Wisconsin Assembly majority leader Jim Steineke has refused to schedule votes on any resolutions proposed by Democrats — including resolutions recognizing Pride Month, Wisconsin Motherhood Month, and Gun Violence Survivor Day — apparently in retaliation for Rep. Francesca Hong’s statement on the Assembly’s failure to recognize Black History Month.
Steineke is co-chair of the Assembly’s Racial Disparity Task Force.
On May 11, the Assembly passed a resolution recognizing APIDA (Asian, Pacific Islander and Desi American) Heritage Month. Rep. Francesca Hong, the first Asian American to serve in the state legislature, issued a statement thanking her colleagues for their support of the resolution and describing its importance.
The statement also acknowledged the Assembly GOP leadership’s refusal to schedule a vote on a resolution formally recognizing February as Black History Month.
“Today, as an original author of this resolution and as the first APIDA legislator in Wisconsin history, I am also weighed down by the sadness of this moment,” Hong wrote. “I acknowledge that my joy will never be complete if my Black colleagues and Black Wisconsinites continue to see the resolution honoring Black History Month denied on the basis of hatred and racism.”
Since then, at least three requests to schedule votes on resolutions have drawn a terse response from Steineke chief of staff Rusty Schultz which reads, “Acknowledging receipt of your scheduling request. Please see the attached and consult with your leadership team with any questions you might have.” Attached to the emailed response in each case is a copy of Hong’s statement.
Two such emails from Schultz have been provided to and confirmed by Madison365.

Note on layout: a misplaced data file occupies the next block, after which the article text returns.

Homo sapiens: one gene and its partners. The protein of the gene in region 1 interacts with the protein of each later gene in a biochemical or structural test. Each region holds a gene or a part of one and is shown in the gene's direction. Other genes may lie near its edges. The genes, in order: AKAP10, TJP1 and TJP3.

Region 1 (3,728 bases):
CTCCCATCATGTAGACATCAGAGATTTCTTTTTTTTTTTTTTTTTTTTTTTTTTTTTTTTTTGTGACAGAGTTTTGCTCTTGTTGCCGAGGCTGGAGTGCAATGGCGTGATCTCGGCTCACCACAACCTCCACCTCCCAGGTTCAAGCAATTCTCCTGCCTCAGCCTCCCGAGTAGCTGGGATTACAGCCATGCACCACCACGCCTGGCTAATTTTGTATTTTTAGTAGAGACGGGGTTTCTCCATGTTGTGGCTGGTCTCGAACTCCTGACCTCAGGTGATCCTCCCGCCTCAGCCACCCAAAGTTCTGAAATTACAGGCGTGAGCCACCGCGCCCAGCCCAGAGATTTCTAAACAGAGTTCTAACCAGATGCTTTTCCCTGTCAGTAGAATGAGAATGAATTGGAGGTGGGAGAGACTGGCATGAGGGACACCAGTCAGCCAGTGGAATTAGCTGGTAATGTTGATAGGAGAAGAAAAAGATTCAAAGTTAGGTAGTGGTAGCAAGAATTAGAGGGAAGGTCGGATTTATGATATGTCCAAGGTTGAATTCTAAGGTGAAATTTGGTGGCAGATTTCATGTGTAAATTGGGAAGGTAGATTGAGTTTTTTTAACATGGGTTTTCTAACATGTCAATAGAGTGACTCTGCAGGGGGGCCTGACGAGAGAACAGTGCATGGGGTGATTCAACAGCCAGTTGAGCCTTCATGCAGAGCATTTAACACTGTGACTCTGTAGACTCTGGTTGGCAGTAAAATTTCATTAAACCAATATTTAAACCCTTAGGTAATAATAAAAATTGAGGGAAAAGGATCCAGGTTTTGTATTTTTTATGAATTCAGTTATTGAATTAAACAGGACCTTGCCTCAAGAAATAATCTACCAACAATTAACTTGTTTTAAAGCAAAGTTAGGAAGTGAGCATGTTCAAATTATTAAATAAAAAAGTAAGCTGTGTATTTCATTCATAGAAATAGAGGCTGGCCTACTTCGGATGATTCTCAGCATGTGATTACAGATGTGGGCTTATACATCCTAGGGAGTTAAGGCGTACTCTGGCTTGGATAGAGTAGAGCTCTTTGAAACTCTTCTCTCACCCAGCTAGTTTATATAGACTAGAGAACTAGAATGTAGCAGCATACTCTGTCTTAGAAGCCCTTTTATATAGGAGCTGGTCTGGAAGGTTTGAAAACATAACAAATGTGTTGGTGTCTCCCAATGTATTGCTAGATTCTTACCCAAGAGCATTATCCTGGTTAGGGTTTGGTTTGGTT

Steineke’s office did not immediately respond to email or telephone requests for comment or clarification on the connection between Hong’s statements and the proposed resolutions. This story will be updated if Steineke or a representative respond.
A representative from Minority Leader Gordon Hintz’s office said she was unaware of any Democratic-proposed resolutions that had been scheduled for votes since May 11.
In a press release issued Thursday, Hong said, “The work of tackling systemic racism is one of the most important issues facing Wisconsin. That work includes identifying and confronting oppression where it exists, including within the Legislature itself. As state leaders, we cannot refuse to talk about this issue because it feels uncomfortable. Silencing this conversation disregards the lived experiences of Wisconsinites in every community.”
Also in the press release, Rep. Marisabel Cabrera, the lead sponsor of the resolution recognizing Pride Month, said, “This response from Republican leadership aims to pit legislators against one another, which is sadly emblematic of their attempts to pit Wisconsinites against one another. The Assembly as an institution cannot properly function under these oppressive and anti-democratic tactics. In effect, Republican leadership has rejected American democratic principles and representative government by attempting to suppress the voices of the members of the minority party and the people they represent.”
“Assembly Democrats will continue to advocate for the people of Wisconsin, who have made clear that systemic racism in our state must be addressed,” Hintz said in a statement. “Assembly Republicans must stop their manipulative actions and consider how they can encourage rather than stifle discussions in the Assembly on this topic in Wisconsin.”